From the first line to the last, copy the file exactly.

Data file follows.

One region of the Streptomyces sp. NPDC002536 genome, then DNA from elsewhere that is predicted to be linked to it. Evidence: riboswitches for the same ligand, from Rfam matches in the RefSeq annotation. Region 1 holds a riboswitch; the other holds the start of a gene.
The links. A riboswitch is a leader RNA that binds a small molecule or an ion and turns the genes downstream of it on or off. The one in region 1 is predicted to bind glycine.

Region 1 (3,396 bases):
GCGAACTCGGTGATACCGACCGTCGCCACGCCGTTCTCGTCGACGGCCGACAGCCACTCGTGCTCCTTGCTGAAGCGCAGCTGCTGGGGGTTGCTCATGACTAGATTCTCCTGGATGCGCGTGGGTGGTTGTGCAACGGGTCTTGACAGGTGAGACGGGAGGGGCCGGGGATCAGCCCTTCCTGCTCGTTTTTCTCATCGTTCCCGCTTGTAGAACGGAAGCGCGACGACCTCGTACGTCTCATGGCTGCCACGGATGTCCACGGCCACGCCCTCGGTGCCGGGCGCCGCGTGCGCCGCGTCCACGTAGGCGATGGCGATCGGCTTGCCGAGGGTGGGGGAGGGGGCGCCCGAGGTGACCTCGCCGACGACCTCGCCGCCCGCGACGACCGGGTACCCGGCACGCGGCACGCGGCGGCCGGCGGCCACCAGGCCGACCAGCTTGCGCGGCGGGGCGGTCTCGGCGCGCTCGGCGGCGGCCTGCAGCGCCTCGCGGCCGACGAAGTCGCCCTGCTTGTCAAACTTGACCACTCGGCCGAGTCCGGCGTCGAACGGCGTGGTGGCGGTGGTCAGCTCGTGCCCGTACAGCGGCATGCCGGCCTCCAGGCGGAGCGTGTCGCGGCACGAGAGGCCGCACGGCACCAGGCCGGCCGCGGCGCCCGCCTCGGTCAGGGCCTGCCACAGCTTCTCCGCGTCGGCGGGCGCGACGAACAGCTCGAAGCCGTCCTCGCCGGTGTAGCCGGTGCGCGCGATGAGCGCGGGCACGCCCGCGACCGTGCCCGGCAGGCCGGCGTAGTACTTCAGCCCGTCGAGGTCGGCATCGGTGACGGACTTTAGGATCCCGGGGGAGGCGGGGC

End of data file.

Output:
One region of the Streptomyces sp. NPDC002536 genome, then DNA from elsewhere that is predicted to be linked to it. Evidence: riboswitches for the same ligand, from Rfam matches in the RefSeq annotation. Region 1 holds a riboswitch; the other holds the start of a gene.
The links. A riboswitch is a leader RNA that binds a small molecule or an ion and turns the genes downstream of it on or off. The one in region 1 is predicted to bind glycine.

Region 1 (3,396 bases):
GCGAACTCGGTGATACCGACCGTCGCCACGCCGTTCTCGTCGACGGCCGACAGCCACTCGTGCTCCTTGCTGAAGCGCAGCTGCTGGGGGTTGCTCATGACTAGATTCTCCTGGATGCGCGTGGGTGGTTGTGCAACGGGTCTTGACAGGTGAGACGGGAGGGGCCGGGGATCAGCCCTTCCTGCTCGTTTTTCTCATCGTTCCCGCTTGTAGAACGGAAGCGCGACGACCTCGTACGTCTCATGGCTGCCACGGATGTCCACGGCCACGCCCTCGGTGCCGGGCGCCGCGTGCGCCGCGTCCACGTAGGCGATGGCGATCGGCTTGCCGAGGGTGGGGGAGGGGGCGCCCGAGGTGACCTCGCCGACGACCTCGCCGCCCGCGACGACCGGGTACCCGGCACGCGGCACGCGGCGGCCGGCGGCCACCAGGCCGACCAGCTTGCGCGGCGGGGCGGTCTCGGCGCGCTCGGCGGCGGCCTGCAGCGCCTCGCGGCCGACGAAGTCGCCCTGCTTGTCAAACTTGACCACTCGGCCGAGTCCGGCGTCGAACGGCGTGGTGGCGGTGGTCAGCTCGTGCCCGTACAGCGGCATGCCGGCCTCCAGGCGGAGCGTGTCGCGGCACGAGAGGCCGCACGGCACCAGGCCGGCCGCGGCGCCCGCCTCGGTCAGGGCCTGCCACAGCTTCTCCGCGTCGGCGGGCGCGACGAACAGCTCGAAGCCGTCCTCGCCGGTGTAGCCGGTGCGCGCGATGAGCGCGGGCACGCCCGCGACCGTGCCCGGCAGGCCGGCGTAGTACTTCAGCCCGTCGAGGTCGGCATCGGTGACGGACTTTAGGATCCCGGGGGAGGCGGGGC